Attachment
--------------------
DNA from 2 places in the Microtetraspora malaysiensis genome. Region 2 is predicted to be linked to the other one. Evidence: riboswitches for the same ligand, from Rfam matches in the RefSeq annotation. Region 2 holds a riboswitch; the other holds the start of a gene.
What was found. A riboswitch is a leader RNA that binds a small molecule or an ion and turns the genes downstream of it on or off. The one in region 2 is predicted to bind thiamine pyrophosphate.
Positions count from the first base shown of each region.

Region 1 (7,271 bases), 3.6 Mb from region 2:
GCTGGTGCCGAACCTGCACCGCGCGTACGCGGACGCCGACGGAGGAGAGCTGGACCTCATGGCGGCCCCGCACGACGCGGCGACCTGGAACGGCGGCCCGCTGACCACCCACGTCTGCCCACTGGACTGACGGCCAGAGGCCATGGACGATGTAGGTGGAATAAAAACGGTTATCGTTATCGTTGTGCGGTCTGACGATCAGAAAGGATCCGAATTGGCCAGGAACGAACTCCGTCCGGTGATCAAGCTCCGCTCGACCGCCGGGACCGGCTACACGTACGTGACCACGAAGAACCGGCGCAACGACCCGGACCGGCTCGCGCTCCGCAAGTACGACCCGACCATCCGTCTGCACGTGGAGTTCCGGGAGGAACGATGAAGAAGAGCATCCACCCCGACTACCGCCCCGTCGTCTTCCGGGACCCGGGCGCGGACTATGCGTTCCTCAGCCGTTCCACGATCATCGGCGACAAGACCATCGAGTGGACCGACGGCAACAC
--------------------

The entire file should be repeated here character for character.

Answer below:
DNA from 2 places in the Microtetraspora malaysiensis genome. Region 2 is predicted to be linked to the other one. Evidence: riboswitches for the same ligand, from Rfam matches in the RefSeq annotation. Region 2 holds a riboswitch; the other holds the start of a gene.
What was found. A riboswitch is a leader RNA that binds a small molecule or an ion and turns the genes downstream of it on or off. The one in region 2 is predicted to bind thiamine pyrophosphate.
Positions count from the first base shown of each region.

Region 1 (7,271 bases), 3.6 Mb from region 2:
GCTGGTGCCGAACCTGCACCGCGCGTACGCGGACGCCGACGGAGGAGAGCTGGACCTCATGGCGGCCCCGCACGACGCGGCGACCTGGAACGGCGGCCCGCTGACCACCCACGTCTGCCCACTGGACTGACGGCCAGAGGCCATGGACGATGTAGGTGGAATAAAAACGGTTATCGTTATCGTTGTGCGGTCTGACGATCAGAAAGGATCCGAATTGGCCAGGAACGAACTCCGTCCGGTGATCAAGCTCCGCTCGACCGCCGGGACCGGCTACACGTACGTGACCACGAAGAACCGGCGCAACGACCCGGACCGGCTCGCGCTCCGCAAGTACGACCCGACCATCCGTCTGCACGTGGAGTTCCGGGAGGAACGATGAAGAAGAGCATCCACCCCGACTACCGCCCCGTCGTCTTCCGGGACCCGGGCGCGGACTATGCGTTCCTCAGCCGTTCCACGATCATCGGCGACAAGACCATCGAGTGGACCGACGGCAACAC